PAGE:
Yeah, now having seen it, it makes sense why everyone wants to be involved. Oscar is going all out in this…

He carries the show on his shoulders. But I want to tell you something to what you’re saying. Someone was asking me, what’s your dream project as a comic book fan or whatever? And I thought about it for a second, and then I said, I already did it. It is this show. What else would I dream of? You know what I mean? It has every element that any director would want to do. And at its core, my small intimate films, this feels like an extension of them. I feel like I brought who I am to the show.

I agree. And this is such a self-contained story. There’s so much going on in this, I don’t need anything else in the MCU to happen or show up…

I am proud that it stands on its own. It didn’t need any help from any other crossovers or whatever. And I’m proud that a lot of people are telling us that if there was no Marvel logo, you would think this is a different show. It stands on its own. It’s different. And it shows from the numbers of the trailer that people actually are eager to see something new.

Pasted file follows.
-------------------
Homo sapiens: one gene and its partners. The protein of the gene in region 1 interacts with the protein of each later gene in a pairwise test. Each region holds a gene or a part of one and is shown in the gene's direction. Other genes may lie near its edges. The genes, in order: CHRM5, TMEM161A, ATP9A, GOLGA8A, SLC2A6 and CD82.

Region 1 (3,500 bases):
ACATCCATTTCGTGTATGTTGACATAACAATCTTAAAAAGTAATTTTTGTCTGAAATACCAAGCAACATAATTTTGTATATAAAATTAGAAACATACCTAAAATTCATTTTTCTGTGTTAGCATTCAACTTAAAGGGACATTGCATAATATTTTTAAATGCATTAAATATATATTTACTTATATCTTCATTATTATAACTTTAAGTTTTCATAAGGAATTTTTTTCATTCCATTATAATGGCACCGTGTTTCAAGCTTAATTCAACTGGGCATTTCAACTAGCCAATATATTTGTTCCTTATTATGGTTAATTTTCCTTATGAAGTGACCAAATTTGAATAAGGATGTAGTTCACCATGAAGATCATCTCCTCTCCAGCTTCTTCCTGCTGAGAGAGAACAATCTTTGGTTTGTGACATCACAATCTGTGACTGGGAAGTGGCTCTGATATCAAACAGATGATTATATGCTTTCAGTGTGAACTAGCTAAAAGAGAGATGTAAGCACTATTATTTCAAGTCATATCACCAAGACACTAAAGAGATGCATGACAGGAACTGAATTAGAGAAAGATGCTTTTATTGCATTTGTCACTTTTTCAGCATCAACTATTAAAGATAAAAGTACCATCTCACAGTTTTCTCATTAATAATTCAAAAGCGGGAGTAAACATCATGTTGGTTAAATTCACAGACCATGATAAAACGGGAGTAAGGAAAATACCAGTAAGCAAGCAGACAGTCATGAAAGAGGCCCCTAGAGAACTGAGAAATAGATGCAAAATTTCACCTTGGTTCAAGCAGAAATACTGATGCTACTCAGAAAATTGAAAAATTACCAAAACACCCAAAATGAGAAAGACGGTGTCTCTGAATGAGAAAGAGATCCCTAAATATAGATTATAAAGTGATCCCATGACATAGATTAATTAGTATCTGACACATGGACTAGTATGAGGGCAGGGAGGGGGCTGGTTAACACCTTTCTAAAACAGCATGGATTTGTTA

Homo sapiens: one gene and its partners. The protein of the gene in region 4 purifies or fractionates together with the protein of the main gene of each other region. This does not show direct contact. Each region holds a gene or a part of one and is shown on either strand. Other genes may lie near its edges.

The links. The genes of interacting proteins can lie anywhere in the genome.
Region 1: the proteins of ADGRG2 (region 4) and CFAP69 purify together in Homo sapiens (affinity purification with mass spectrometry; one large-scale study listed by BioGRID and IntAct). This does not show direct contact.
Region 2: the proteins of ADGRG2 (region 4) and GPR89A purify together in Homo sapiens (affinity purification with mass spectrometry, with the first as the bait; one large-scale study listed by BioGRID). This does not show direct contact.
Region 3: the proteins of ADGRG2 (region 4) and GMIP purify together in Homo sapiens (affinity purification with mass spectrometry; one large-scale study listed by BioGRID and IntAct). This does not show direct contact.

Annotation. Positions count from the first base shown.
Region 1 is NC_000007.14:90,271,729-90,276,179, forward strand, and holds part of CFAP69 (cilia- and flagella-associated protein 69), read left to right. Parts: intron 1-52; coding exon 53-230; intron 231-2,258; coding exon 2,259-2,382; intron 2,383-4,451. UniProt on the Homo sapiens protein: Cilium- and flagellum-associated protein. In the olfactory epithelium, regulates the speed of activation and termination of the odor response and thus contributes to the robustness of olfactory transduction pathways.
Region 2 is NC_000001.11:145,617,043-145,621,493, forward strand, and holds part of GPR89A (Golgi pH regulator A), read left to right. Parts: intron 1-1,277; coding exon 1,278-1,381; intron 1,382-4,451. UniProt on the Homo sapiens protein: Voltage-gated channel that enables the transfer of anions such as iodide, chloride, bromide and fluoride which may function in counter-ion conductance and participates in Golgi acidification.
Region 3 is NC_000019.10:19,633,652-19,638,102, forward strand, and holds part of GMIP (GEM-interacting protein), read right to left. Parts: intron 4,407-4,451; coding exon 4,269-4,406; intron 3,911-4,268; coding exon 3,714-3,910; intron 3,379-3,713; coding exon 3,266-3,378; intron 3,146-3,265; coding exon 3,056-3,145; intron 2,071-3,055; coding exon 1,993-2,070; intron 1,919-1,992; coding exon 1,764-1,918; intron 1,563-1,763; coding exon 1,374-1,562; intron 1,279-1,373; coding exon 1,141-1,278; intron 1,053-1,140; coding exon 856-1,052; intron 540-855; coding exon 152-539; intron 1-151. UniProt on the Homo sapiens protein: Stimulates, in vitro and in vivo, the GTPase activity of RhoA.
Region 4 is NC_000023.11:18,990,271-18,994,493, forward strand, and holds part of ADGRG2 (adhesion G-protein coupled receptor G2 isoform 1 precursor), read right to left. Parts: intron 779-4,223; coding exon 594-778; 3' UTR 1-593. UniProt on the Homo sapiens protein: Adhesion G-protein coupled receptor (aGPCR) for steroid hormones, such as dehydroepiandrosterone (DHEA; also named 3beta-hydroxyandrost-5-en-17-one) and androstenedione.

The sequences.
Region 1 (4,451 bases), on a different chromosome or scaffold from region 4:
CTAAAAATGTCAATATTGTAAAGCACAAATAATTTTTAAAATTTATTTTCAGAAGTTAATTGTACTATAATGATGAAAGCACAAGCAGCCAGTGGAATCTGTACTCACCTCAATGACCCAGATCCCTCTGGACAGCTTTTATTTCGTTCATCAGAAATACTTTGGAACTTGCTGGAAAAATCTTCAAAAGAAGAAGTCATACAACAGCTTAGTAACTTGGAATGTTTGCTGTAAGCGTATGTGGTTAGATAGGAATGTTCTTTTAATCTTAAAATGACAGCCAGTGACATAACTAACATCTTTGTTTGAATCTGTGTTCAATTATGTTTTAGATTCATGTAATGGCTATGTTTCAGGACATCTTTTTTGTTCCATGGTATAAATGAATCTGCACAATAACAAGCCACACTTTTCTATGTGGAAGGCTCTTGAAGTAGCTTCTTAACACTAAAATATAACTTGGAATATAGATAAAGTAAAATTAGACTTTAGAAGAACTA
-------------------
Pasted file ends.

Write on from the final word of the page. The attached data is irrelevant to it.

When you said this is already your dream superhero project. Well, if there is another one you want to do, you’ve got every genre in this one to show someone to convince them to let you do it.

I agree, but it’s going to be… It is a risk, and it’s always crazy to do this recipe, and it worked. So I hope one day, I’m dreaming of one day expanding that world if I got the chance. By the way, Marvel doesn’t say anything about the future, so no one knows. I think it’s back to the fans. They decide if they want to see the character again or not. I’m optimistic that they’re going to love him.

I saw you mention that Marvel approached you, I think you said, just out of the blue. What does that mean? What does out of the blue mean? How does that work?